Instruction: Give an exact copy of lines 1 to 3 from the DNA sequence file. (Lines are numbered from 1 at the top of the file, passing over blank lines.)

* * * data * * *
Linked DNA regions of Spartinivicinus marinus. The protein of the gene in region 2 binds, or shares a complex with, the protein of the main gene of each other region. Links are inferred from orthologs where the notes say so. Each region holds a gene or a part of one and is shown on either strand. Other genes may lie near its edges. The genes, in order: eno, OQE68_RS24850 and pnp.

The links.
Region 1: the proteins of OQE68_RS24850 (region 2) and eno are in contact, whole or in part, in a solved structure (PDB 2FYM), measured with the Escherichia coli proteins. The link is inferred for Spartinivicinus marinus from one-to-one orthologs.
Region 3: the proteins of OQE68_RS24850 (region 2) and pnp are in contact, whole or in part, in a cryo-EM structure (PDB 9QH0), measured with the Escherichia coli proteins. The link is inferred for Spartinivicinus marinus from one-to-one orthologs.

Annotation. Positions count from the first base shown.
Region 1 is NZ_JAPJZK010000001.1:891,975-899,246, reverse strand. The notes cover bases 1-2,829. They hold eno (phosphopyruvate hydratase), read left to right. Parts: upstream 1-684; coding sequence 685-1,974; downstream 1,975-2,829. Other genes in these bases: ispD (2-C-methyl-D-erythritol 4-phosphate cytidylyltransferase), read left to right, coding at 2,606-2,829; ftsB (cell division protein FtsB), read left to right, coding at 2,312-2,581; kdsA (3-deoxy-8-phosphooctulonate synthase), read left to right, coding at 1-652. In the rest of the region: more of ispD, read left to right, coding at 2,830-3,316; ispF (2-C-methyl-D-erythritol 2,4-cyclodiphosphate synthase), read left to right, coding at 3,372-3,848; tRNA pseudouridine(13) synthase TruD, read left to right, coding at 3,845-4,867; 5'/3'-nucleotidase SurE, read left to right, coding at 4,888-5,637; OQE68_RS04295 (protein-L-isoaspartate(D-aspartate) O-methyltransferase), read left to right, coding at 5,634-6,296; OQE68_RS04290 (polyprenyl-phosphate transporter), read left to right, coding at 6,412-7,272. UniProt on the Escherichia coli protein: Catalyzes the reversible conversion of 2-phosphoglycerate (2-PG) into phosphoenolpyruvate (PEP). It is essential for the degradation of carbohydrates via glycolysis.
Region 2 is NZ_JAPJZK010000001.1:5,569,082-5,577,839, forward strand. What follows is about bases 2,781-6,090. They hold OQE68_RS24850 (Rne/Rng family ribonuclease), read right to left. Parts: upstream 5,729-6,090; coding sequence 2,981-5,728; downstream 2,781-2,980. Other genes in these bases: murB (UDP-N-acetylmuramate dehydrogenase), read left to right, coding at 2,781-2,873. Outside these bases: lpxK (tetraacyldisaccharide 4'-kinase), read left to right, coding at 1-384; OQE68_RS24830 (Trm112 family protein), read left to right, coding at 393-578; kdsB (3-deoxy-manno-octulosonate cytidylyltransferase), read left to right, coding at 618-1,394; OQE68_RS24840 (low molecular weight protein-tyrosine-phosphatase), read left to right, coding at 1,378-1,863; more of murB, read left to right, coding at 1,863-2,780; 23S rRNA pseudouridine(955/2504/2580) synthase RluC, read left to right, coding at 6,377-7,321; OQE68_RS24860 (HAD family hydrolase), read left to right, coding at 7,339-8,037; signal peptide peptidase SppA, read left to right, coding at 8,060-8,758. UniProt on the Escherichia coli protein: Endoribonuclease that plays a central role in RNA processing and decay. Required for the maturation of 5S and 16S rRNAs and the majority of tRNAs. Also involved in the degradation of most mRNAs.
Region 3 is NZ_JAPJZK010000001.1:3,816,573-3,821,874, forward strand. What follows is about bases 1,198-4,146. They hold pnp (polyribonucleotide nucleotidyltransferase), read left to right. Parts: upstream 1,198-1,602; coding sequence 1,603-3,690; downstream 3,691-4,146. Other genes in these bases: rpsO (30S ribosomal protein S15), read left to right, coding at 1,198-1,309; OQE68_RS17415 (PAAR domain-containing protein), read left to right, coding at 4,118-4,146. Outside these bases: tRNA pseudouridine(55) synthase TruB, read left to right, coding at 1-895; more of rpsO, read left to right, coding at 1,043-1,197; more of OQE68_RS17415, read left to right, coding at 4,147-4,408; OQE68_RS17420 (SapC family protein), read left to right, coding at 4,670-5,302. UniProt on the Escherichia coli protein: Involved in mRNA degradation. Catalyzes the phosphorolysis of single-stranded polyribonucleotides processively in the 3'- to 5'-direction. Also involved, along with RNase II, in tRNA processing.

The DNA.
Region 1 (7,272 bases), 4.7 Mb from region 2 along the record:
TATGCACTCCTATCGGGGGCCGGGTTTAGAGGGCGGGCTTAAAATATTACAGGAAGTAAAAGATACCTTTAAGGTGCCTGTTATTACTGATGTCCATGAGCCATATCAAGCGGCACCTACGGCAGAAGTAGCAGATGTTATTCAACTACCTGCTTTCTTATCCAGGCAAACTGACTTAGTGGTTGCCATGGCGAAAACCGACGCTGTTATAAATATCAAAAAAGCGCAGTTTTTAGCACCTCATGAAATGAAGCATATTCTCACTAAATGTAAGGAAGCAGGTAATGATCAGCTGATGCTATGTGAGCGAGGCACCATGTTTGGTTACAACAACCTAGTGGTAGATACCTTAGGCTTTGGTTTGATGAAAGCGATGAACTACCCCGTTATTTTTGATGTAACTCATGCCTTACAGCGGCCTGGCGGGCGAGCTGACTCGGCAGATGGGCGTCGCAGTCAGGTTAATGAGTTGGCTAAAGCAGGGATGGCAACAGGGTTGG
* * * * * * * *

Linked DNA regions of Spartinivicinus marinus. The protein of the gene in region 2 binds, or shares a complex with, the protein of the main gene of each other region. Links are inferred from orthologs where the notes say so. Each region holds a gene or a part of one and is shown on either strand. Other genes may lie near its edges. The genes, in order: eno, OQE68_RS24850 and pnp.

The links.
Region 1: the proteins of OQE68_RS24850 (region 2) and eno are in contact, whole or in part, in a solved structure (PDB 2FYM), measured with the Escherichia coli proteins. The link is inferred for Spartinivicinus marinus from one-to-one orthologs.